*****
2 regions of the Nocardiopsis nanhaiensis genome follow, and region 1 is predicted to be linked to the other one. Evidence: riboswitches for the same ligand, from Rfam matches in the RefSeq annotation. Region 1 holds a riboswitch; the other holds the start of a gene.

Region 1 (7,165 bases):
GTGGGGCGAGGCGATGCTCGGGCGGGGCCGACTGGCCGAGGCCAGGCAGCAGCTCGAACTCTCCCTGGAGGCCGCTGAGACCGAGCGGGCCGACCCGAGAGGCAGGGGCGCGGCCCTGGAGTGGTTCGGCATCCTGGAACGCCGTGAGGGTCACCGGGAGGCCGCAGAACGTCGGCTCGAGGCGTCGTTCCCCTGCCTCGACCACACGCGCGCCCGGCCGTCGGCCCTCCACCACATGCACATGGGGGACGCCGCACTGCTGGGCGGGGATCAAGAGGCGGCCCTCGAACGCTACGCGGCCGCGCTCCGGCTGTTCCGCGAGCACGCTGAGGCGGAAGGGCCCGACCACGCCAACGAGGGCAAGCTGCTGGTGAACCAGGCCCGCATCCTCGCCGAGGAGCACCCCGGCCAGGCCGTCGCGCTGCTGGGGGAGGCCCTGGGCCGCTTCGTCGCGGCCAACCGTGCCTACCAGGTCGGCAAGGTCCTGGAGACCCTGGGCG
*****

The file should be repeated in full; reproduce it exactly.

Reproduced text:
2 regions of the Nocardiopsis nanhaiensis genome follow, and region 1 is predicted to be linked to the other one. Evidence: riboswitches for the same ligand, from Rfam matches in the RefSeq annotation. Region 1 holds a riboswitch; the other holds the start of a gene.

Region 1 (7,165 bases):
GTGGGGCGAGGCGATGCTCGGGCGGGGCCGACTGGCCGAGGCCAGGCAGCAGCTCGAACTCTCCCTGGAGGCCGCTGAGACCGAGCGGGCCGACCCGAGAGGCAGGGGCGCGGCCCTGGAGTGGTTCGGCATCCTGGAACGCCGTGAGGGTCACCGGGAGGCCGCAGAACGTCGGCTCGAGGCGTCGTTCCCCTGCCTCGACCACACGCGCGCCCGGCCGTCGGCCCTCCACCACATGCACATGGGGGACGCCGCACTGCTGGGCGGGGATCAAGAGGCGGCCCTCGAACGCTACGCGGCCGCGCTCCGGCTGTTCCGCGAGCACGCTGAGGCGGAAGGGCCCGACCACGCCAACGAGGGCAAGCTGCTGGTGAACCAGGCCCGCATCCTCGCCGAGGAGCACCCCGGCCAGGCCGTCGCGCTGCTGGGGGAGGCCCTGGGCCGCTTCGTCGCGGCCAACCGTGCCTACCAGGTCGGCAAGGTCCTGGAGACCCTGGGCG